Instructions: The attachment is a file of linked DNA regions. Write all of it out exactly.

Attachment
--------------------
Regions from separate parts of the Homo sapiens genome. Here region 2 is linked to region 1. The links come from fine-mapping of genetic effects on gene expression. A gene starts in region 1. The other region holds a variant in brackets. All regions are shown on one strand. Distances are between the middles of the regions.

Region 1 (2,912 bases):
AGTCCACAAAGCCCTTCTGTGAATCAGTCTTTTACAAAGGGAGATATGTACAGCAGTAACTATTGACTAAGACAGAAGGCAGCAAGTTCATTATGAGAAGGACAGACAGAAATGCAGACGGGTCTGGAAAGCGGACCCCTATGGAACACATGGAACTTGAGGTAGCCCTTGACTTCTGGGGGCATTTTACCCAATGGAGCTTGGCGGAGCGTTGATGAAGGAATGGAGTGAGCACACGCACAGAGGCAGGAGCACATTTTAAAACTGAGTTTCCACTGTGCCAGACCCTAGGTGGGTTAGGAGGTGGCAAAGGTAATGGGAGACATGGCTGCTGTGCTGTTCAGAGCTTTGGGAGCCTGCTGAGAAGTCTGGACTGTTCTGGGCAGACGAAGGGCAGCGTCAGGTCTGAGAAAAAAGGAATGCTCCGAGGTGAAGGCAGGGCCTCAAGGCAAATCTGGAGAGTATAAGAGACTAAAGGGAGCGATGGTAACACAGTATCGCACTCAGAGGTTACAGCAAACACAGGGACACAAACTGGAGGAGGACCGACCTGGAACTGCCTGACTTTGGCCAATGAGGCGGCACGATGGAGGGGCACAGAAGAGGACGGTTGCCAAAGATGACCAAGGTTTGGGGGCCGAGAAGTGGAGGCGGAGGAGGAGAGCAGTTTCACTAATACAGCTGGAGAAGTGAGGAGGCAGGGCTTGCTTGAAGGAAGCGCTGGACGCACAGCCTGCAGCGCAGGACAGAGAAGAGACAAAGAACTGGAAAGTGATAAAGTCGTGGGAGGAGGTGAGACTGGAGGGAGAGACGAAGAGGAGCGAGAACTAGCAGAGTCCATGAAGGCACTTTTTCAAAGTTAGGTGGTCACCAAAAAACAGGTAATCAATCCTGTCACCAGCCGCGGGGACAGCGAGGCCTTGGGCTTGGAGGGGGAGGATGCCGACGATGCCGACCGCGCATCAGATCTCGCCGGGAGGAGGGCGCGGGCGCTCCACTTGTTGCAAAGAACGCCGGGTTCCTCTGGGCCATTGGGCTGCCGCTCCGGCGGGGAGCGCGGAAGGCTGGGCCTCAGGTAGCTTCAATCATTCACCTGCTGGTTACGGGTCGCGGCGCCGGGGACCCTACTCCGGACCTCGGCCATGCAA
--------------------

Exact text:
Regions from separate parts of the Homo sapiens genome. Here region 2 is linked to region 1. The links come from fine-mapping of genetic effects on gene expression. A gene starts in region 1. The other region holds a variant in brackets. All regions are shown on one strand. Distances are between the middles of the regions.

Region 1 (2,912 bases):
AGTCCACAAAGCCCTTCTGTGAATCAGTCTTTTACAAAGGGAGATATGTACAGCAGTAACTATTGACTAAGACAGAAGGCAGCAAGTTCATTATGAGAAGGACAGACAGAAATGCAGACGGGTCTGGAAAGCGGACCCCTATGGAACACATGGAACTTGAGGTAGCCCTTGACTTCTGGGGGCATTTTACCCAATGGAGCTTGGCGGAGCGTTGATGAAGGAATGGAGTGAGCACACGCACAGAGGCAGGAGCACATTTTAAAACTGAGTTTCCACTGTGCCAGACCCTAGGTGGGTTAGGAGGTGGCAAAGGTAATGGGAGACATGGCTGCTGTGCTGTTCAGAGCTTTGGGAGCCTGCTGAGAAGTCTGGACTGTTCTGGGCAGACGAAGGGCAGCGTCAGGTCTGAGAAAAAAGGAATGCTCCGAGGTGAAGGCAGGGCCTCAAGGCAAATCTGGAGAGTATAAGAGACTAAAGGGAGCGATGGTAACACAGTATCGCACTCAGAGGTTACAGCAAACACAGGGACACAAACTGGAGGAGGACCGACCTGGAACTGCCTGACTTTGGCCAATGAGGCGGCACGATGGAGGGGCACAGAAGAGGACGGTTGCCAAAGATGACCAAGGTTTGGGGGCCGAGAAGTGGAGGCGGAGGAGGAGAGCAGTTTCACTAATACAGCTGGAGAAGTGAGGAGGCAGGGCTTGCTTGAAGGAAGCGCTGGACGCACAGCCTGCAGCGCAGGACAGAGAAGAGACAAAGAACTGGAAAGTGATAAAGTCGTGGGAGGAGGTGAGACTGGAGGGAGAGACGAAGAGGAGCGAGAACTAGCAGAGTCCATGAAGGCACTTTTTCAAAGTTAGGTGGTCACCAAAAAACAGGTAATCAATCCTGTCACCAGCCGCGGGGACAGCGAGGCCTTGGGCTTGGAGGGGGAGGATGCCGACGATGCCGACCGCGCATCAGATCTCGCCGGGAGGAGGGCGCGGGCGCTCCACTTGTTGCAAAGAACGCCGGGTTCCTCTGGGCCATTGGGCTGCCGCTCCGGCGGGGAGCGCGGAAGGCTGGGCCTCAGGTAGCTTCAATCATTCACCTGCTGGTTACGGGTCGCGGCGCCGGGGACCCTACTCCGGACCTCGGCCATGCAA